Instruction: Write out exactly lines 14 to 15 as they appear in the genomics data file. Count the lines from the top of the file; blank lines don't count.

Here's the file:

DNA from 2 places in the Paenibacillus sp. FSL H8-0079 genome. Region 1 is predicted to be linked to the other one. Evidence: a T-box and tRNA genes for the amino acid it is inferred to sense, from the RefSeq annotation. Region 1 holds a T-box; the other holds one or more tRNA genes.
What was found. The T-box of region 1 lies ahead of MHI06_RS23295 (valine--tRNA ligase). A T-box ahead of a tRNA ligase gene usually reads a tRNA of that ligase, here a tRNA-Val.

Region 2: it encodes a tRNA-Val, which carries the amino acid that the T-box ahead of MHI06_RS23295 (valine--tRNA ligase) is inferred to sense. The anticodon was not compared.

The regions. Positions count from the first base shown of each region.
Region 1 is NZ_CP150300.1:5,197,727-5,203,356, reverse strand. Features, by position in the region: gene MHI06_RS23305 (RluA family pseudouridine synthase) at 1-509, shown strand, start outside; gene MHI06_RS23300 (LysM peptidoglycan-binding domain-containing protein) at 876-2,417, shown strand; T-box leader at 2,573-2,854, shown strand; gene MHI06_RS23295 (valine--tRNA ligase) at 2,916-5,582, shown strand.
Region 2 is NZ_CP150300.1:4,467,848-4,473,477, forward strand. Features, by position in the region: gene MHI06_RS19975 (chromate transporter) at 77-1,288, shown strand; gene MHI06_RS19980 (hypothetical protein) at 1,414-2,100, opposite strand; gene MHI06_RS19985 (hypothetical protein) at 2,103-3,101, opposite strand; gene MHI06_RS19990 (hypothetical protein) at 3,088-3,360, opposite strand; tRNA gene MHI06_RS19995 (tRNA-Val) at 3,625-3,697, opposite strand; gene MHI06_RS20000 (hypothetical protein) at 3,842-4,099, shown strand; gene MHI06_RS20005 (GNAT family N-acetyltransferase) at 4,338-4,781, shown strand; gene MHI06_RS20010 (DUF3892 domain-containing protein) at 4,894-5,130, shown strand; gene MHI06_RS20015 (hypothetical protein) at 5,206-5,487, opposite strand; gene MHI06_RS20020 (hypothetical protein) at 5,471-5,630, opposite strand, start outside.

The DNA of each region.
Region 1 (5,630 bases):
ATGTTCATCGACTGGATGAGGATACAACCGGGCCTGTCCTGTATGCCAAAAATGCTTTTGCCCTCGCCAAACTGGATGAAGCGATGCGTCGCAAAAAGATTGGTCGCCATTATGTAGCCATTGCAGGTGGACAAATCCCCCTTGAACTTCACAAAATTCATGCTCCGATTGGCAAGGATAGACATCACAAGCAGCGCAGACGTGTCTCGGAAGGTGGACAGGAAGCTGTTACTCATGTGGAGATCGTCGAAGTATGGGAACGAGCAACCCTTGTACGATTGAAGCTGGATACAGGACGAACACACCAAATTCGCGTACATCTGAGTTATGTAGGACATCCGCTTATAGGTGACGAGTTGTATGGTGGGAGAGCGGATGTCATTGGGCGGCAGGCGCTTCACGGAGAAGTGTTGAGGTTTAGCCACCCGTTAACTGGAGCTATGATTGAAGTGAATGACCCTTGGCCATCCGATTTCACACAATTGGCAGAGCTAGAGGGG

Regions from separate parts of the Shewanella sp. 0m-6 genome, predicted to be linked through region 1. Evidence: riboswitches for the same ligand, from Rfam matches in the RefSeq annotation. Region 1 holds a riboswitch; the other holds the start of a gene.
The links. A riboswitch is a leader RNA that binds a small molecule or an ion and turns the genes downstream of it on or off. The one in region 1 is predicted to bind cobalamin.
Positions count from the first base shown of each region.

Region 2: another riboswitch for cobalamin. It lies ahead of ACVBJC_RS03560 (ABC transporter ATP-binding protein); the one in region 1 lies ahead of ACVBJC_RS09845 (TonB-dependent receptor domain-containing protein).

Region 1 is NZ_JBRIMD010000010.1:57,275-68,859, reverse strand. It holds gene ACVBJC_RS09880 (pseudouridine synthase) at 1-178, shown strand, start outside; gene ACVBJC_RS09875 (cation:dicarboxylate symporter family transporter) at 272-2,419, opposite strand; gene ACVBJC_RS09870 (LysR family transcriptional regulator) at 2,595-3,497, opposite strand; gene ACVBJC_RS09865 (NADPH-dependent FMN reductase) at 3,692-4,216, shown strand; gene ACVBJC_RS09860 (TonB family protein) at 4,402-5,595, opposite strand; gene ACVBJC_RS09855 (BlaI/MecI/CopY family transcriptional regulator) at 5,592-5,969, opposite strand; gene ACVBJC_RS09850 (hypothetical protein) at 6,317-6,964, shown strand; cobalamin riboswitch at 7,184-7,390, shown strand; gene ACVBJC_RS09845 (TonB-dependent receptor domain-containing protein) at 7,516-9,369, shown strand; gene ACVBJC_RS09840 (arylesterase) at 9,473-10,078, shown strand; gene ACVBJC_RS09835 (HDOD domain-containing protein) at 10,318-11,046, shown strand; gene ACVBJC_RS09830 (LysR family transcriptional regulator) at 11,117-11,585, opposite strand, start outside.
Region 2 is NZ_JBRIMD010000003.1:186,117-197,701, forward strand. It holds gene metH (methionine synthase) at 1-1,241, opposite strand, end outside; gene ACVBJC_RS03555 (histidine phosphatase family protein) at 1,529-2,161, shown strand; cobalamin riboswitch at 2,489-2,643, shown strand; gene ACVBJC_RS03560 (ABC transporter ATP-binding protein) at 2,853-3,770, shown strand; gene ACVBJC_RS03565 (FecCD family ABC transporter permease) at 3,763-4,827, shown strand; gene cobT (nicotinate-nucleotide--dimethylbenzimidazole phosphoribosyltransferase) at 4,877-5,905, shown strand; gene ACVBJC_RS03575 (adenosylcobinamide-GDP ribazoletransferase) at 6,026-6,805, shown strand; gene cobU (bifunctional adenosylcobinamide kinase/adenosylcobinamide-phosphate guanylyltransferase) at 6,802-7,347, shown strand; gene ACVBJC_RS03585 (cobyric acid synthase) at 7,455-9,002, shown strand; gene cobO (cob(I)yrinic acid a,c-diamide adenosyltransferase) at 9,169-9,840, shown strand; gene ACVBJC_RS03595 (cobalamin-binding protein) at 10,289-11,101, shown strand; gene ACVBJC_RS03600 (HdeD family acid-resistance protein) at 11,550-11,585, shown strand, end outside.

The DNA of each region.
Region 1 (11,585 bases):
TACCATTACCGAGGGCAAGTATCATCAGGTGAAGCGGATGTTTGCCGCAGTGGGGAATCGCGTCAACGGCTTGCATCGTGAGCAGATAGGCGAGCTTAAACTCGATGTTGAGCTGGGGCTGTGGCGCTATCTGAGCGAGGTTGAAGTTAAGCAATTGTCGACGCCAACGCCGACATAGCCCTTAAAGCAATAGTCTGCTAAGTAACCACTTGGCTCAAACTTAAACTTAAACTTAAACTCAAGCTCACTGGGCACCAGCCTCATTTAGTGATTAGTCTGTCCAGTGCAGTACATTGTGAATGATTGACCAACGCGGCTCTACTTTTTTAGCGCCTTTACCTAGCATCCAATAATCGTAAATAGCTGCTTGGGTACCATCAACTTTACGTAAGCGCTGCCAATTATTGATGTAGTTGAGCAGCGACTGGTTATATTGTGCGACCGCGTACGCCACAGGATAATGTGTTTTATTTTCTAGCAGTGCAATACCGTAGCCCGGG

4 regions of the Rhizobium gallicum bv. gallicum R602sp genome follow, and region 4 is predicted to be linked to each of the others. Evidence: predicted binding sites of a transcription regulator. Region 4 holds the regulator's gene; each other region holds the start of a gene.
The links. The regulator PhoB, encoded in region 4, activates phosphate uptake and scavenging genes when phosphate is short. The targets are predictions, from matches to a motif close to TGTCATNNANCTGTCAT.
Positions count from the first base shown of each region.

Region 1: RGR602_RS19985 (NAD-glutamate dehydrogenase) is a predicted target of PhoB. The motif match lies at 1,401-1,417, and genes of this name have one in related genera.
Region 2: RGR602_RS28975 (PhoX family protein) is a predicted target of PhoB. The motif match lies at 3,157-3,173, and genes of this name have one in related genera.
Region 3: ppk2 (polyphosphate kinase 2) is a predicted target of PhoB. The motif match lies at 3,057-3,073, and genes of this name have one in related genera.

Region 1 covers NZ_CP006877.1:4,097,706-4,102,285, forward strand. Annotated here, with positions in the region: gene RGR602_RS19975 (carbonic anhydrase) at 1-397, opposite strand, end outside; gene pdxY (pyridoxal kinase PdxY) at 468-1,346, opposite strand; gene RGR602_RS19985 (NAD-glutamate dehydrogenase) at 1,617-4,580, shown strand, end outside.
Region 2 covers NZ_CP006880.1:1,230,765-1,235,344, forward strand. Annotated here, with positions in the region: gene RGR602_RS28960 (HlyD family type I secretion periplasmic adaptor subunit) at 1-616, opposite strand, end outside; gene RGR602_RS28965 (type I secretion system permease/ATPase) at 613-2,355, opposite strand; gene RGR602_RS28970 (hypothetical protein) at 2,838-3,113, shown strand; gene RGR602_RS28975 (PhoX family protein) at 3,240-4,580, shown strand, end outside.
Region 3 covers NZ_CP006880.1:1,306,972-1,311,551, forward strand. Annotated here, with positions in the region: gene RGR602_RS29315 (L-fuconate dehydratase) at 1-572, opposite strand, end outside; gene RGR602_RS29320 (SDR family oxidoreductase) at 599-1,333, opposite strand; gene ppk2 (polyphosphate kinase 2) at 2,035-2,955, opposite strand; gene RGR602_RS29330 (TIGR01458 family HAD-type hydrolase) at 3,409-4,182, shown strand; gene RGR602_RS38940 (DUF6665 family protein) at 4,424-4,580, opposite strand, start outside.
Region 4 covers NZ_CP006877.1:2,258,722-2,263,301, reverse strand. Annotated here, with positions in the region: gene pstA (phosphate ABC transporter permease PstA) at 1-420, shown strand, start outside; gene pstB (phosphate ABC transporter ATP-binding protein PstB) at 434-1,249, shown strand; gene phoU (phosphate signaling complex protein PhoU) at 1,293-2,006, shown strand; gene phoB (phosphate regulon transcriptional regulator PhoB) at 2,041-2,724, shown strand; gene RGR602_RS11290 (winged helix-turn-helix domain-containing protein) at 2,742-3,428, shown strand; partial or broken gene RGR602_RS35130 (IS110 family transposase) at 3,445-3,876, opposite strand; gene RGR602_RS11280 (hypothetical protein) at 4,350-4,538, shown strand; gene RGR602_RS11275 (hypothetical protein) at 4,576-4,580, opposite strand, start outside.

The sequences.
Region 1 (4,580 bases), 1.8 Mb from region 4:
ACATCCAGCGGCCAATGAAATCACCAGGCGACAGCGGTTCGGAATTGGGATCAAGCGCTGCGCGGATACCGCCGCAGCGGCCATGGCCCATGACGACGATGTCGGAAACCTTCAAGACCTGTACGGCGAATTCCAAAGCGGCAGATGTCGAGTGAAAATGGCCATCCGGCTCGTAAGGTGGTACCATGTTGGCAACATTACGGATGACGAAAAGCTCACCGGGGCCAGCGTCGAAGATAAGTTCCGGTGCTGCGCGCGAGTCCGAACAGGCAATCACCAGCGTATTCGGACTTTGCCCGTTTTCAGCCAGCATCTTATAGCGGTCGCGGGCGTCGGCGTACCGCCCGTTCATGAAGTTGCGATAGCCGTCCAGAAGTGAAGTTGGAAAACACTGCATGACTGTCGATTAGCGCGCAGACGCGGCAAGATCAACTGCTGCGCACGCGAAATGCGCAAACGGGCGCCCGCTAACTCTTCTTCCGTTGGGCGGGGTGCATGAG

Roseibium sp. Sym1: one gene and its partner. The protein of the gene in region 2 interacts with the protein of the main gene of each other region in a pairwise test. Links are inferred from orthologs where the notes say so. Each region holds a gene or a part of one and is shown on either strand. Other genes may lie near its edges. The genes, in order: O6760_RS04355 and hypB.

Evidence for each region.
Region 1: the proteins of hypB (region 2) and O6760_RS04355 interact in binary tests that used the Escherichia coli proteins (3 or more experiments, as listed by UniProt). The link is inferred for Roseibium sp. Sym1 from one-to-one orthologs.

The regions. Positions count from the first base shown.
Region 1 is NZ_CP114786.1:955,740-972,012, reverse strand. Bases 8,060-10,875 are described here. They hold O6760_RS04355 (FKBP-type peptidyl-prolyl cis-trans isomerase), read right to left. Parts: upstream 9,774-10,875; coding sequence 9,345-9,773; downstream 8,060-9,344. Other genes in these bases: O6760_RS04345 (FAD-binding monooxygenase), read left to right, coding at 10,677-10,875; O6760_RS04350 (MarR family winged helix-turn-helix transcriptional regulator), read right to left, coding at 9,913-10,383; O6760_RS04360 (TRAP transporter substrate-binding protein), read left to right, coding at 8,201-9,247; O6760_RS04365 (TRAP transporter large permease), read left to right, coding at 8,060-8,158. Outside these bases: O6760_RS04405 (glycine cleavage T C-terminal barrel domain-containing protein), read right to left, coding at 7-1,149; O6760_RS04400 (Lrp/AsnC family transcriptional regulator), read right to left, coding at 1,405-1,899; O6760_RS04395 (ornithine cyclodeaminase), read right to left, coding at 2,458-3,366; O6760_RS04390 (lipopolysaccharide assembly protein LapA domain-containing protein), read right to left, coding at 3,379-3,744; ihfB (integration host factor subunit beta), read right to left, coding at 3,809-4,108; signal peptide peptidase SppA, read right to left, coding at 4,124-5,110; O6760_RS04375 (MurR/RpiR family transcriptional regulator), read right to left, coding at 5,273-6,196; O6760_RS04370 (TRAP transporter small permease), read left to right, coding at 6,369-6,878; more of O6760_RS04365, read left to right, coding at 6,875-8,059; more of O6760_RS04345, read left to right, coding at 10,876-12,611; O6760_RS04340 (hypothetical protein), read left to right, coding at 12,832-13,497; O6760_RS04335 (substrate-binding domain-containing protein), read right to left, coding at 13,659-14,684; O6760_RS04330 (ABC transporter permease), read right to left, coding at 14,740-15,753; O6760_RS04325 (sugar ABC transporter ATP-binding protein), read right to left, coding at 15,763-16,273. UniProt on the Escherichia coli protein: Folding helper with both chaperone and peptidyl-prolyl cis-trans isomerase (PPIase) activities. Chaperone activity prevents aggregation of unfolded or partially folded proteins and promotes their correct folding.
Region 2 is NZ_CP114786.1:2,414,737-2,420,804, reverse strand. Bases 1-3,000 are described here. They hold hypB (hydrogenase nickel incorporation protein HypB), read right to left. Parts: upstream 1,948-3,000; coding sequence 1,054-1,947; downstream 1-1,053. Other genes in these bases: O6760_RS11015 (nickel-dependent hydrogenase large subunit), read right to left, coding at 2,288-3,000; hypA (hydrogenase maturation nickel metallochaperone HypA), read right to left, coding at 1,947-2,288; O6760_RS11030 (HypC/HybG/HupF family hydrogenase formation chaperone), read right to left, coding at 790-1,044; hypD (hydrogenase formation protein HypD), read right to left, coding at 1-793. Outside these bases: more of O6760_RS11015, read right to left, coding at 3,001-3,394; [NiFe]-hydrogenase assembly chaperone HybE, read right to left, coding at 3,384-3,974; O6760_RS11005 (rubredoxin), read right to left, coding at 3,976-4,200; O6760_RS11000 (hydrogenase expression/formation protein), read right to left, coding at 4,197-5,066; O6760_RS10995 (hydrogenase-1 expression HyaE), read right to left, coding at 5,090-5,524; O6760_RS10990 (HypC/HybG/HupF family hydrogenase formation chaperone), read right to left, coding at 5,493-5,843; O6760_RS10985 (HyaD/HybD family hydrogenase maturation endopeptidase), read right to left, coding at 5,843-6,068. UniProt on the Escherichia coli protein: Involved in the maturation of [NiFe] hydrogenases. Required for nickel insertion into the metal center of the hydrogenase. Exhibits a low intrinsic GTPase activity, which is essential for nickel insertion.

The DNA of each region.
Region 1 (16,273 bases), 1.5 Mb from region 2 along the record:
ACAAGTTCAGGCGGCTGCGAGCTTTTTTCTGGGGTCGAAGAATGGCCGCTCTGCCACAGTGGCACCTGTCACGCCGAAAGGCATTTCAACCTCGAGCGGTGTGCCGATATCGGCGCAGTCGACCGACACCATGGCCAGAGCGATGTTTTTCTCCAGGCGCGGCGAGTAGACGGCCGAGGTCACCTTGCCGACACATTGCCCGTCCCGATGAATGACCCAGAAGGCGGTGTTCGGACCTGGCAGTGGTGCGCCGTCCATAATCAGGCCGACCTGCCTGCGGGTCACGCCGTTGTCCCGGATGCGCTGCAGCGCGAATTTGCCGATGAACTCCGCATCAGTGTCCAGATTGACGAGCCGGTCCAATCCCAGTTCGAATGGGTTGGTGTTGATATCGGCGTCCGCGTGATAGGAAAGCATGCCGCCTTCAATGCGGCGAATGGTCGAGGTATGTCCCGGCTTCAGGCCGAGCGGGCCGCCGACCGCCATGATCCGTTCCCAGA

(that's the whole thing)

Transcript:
Region 1 is NZ_JBRIMD010000010.1:57,275-68,859, reverse strand. It holds gene ACVBJC_RS09880 (pseudouridine synthase) at 1-178, shown strand, start outside; gene ACVBJC_RS09875 (cation:dicarboxylate symporter family transporter) at 272-2,419, opposite strand; gene ACVBJC_RS09870 (LysR family transcriptional regulator) at 2,595-3,497, opposite strand; gene ACVBJC_RS09865 (NADPH-dependent FMN reductase) at 3,692-4,216, shown strand; gene ACVBJC_RS09860 (TonB family protein) at 4,402-5,595, opposite strand; gene ACVBJC_RS09855 (BlaI/MecI/CopY family transcriptional regulator) at 5,592-5,969, opposite strand; gene ACVBJC_RS09850 (hypothetical protein) at 6,317-6,964, shown strand; cobalamin riboswitch at 7,184-7,390, shown strand; gene ACVBJC_RS09845 (TonB-dependent receptor domain-containing protein) at 7,516-9,369, shown strand; gene ACVBJC_RS09840 (arylesterase) at 9,473-10,078, shown strand; gene ACVBJC_RS09835 (HDOD domain-containing protein) at 10,318-11,046, shown strand; gene ACVBJC_RS09830 (LysR family transcriptional regulator) at 11,117-11,585, opposite strand, start outside.
Region 2 is NZ_JBRIMD010000003.1:186,117-197,701, forward strand. It holds gene metH (methionine synthase) at 1-1,241, opposite strand, end outside; gene ACVBJC_RS03555 (histidine phosphatase family protein) at 1,529-2,161, shown strand; cobalamin riboswitch at 2,489-2,643, shown strand; gene ACVBJC_RS03560 (ABC transporter ATP-binding protein) at 2,853-3,770, shown strand; gene ACVBJC_RS03565 (FecCD family ABC transporter permease) at 3,763-4,827, shown strand; gene cobT (nicotinate-nucleotide--dimethylbenzimidazole phosphoribosyltransferase) at 4,877-5,905, shown strand; gene ACVBJC_RS03575 (adenosylcobinamide-GDP ribazoletransferase) at 6,026-6,805, shown strand; gene cobU (bifunctional adenosylcobinamide kinase/adenosylcobinamide-phosphate guanylyltransferase) at 6,802-7,347, shown strand; gene ACVBJC_RS03585 (cobyric acid synthase) at 7,455-9,002, shown strand; gene cobO (cob(I)yrinic acid a,c-diamide adenosyltransferase) at 9,169-9,840, shown strand; gene ACVBJC_RS03595 (cobalamin-binding protein) at 10,289-11,101, shown strand; gene ACVBJC_RS03600 (HdeD family acid-resistance protein) at 11,550-11,585, shown strand, end outside.